Virtual Homecoming October 19-24 2020

Virtual Homecoming October 19-24 2020

Mary Earick New School of Education Dean at Highlands

June 10, 2020

Photo of Mary Earick

Mary Earick

Las Vegas, N.M. – Mary Earick is the new dean of the School of Education at New Mexico Highlands University after a national search.

Earick comes to Highlands July 1 from Plymouth State University in New Hampshire, where she has served as the director for the Holmes Center for School Partnerships and Educator Preparation since 2017 and is a full research professor.

“This new position at Highlands meets every goal I have aspired to achieve in developing educational pathways toward equitable schools,” Earick said. “I have dedicated my life as an educator to issues of equity and social justice.”

Earick has identified a top goal for her tenure with the School of Education at Highlands.

 “My highest priority is to help prepare educators who are culturally sustaining learners, leaders and activists. I want to lead through service,” Earick said.

Earick earned her Ph.D. in language, literacy and sociocultural studies from the University of New Mexico. She earned her master’s degree from Southern Connecticut State University in elementary education (K-8).

“At the University of New Mexico, I had the opportunity to be a senior educational consultant with the Family Development Program across the state of New Mexico. My children were born in New Mexico and my husband is a native New Mexican. I am privileged to be coming home. It’s invigorating to be joining the Highlands family.”

“What stands out for me about Dr. Earick is her experience in the classroom and her work at the state and university levels, which will allow us to prepare educators in a holistic manner,” said Roxanne Gonzales, provost and vice president of academic affairs at Highlands. “We welcome her to the Highlands University family and the community of Las Vegas.”

From 2013 to 2016, Earick worked for the New Hampshire Department of Education as the administrator for the Bureau of Integrated Programs. As bureau chief, she oversaw federal K-16 programs such as Title I, Homeless and Migrant Education, and Math Science Partnerships.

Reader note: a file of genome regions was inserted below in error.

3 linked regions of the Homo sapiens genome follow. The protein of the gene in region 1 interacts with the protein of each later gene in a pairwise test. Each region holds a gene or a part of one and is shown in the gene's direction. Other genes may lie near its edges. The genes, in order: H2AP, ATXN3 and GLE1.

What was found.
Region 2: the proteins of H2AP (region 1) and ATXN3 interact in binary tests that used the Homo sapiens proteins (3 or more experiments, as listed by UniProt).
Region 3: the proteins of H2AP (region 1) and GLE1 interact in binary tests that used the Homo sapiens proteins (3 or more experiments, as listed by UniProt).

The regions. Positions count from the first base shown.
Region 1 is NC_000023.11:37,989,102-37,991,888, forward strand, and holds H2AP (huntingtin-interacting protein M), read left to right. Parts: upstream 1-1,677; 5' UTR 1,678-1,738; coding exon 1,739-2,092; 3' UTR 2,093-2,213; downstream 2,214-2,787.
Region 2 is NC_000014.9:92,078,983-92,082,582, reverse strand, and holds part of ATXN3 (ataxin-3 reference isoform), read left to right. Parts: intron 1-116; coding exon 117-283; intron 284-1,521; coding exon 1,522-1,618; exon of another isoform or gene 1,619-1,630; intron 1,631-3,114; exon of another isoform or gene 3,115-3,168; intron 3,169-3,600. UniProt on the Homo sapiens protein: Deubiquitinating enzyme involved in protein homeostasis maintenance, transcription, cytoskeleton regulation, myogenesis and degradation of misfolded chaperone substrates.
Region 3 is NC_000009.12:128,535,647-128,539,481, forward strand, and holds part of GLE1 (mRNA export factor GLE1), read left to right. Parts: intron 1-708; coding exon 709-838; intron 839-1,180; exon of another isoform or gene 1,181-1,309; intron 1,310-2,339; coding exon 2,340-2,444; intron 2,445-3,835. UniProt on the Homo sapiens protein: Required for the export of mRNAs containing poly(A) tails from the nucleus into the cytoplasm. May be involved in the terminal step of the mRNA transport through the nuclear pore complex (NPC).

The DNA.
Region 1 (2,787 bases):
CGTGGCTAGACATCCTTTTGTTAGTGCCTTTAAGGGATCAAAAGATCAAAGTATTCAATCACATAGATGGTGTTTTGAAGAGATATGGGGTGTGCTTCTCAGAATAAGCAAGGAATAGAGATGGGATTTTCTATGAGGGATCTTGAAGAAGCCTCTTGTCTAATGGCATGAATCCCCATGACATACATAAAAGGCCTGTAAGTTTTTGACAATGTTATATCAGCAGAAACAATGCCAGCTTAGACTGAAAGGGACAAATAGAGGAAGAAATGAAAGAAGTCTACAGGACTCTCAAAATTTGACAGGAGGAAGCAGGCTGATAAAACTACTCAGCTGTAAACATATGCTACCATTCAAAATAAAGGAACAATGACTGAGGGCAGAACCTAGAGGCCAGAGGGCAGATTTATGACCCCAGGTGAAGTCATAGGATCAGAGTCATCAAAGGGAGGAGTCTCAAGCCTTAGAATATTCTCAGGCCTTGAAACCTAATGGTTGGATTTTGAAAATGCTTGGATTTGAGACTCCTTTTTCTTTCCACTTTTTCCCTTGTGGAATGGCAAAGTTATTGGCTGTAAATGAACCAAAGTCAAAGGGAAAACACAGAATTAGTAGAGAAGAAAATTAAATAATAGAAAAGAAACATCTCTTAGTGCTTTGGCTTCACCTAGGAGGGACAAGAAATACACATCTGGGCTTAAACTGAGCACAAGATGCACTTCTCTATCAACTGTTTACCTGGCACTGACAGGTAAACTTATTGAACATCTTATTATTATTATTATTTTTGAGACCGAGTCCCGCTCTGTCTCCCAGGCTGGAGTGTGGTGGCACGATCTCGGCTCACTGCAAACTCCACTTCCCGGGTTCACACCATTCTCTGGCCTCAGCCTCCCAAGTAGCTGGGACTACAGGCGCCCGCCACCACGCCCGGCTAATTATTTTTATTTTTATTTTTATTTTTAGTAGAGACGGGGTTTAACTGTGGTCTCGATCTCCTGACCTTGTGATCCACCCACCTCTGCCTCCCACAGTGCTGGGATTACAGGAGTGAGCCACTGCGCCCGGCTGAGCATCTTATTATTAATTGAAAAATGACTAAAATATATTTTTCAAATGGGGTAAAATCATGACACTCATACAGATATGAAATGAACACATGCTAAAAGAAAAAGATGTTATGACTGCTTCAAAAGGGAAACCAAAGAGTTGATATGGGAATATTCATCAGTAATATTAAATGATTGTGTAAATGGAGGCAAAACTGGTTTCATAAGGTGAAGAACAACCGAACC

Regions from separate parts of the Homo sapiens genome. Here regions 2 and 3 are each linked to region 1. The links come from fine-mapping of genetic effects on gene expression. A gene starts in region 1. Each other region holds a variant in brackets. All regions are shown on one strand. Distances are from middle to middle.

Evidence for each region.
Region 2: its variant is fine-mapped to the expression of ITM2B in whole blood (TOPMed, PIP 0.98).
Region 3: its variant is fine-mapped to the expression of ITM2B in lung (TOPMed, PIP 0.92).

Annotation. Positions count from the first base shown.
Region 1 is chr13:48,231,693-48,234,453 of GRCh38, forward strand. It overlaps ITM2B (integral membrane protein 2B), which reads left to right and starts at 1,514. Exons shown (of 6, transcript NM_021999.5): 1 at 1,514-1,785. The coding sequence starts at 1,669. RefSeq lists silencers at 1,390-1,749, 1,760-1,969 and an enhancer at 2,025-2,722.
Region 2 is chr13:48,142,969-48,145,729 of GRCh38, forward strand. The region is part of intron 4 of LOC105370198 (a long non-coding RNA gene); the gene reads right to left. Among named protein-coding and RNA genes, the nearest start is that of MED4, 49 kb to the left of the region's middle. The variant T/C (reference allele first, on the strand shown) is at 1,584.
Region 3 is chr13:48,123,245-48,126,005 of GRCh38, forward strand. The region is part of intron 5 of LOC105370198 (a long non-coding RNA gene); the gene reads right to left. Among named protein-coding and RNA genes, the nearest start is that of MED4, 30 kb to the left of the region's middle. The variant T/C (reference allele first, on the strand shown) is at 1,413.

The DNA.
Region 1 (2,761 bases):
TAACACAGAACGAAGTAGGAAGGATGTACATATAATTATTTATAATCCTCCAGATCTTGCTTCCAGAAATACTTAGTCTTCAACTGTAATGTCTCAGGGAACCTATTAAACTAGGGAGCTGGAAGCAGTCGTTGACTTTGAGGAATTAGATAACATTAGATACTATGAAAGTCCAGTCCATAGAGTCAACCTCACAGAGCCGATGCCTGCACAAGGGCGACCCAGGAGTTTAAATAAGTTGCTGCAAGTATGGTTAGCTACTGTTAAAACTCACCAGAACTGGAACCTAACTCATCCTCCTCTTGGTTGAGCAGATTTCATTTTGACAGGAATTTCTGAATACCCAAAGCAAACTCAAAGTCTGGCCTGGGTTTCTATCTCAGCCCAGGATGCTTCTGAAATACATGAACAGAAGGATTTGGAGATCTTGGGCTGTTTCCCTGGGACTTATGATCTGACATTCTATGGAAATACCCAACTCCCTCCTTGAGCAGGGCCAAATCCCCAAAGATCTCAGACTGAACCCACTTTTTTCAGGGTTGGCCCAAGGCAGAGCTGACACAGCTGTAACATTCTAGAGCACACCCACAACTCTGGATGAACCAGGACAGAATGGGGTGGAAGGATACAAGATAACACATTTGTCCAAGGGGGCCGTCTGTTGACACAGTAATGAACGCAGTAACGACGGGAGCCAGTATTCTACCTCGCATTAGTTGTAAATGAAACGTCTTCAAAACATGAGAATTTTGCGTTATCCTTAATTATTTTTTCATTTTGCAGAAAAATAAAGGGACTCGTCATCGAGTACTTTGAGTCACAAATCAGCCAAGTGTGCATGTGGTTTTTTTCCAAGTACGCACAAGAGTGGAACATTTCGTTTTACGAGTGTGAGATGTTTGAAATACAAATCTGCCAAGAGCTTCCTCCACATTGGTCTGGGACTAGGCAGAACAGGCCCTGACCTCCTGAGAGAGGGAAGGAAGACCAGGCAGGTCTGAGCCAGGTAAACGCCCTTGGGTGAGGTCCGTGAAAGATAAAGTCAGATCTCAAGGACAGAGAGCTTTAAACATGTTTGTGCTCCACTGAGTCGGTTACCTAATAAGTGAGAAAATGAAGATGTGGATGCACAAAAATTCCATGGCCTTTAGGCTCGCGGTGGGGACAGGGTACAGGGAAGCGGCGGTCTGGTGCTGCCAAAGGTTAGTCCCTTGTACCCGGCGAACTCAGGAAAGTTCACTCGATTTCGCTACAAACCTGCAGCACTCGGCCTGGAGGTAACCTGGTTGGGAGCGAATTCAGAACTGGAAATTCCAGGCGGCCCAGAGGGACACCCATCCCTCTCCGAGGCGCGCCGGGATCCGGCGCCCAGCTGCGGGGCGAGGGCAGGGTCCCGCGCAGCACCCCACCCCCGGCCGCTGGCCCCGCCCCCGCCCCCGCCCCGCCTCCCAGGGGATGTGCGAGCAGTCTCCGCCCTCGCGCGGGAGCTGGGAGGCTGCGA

Previously, Earick was a tenured education faculty member at Plymouth State University from 2009 until 2014. Her first college teaching position was with the education faculty at the University of South Carolina from 2006 to 2009.

“The most important thing I learned as a faculty member is the power of collectivism in moving forward with transformation in education,” Earick said.

Since 2015, Earick has served the U.S. Department of Justice as a litigation consultant with a focus on race, class, culture, inclusive practices and equity education.

Earick published her first book in 2009 with Peter Lang Publishing titled, Racially Equitable Teaching: Beyond the Whiteness of Professional Development for Early Childhood Educators. It was based upon her doctoral dissertation.

“My research focuses upon the development of equitable educational opportunities for children and youth,” Earick said.

Earick has also published in academic journals such as the International Journal of Qualitative Studies in Education and Diaspora, Indigenous and Minority Education: An International Journal. 

Erick has won a number of awards for her research such as a Faculty Research and Creativity Award from Plymouth State University in 2019.

Earick began her career in education as a public-school teacher in early childhood education and middle school science in New Hampshire from 1992 to 2000. During this time, writing projects included being a contributor to 40 Ways to Raise Non-Racist Children, a book aimed at classroom teachers.

“Being a classroom teacher taught me that public schools play a vital role in the fabric of the community,” Earick said.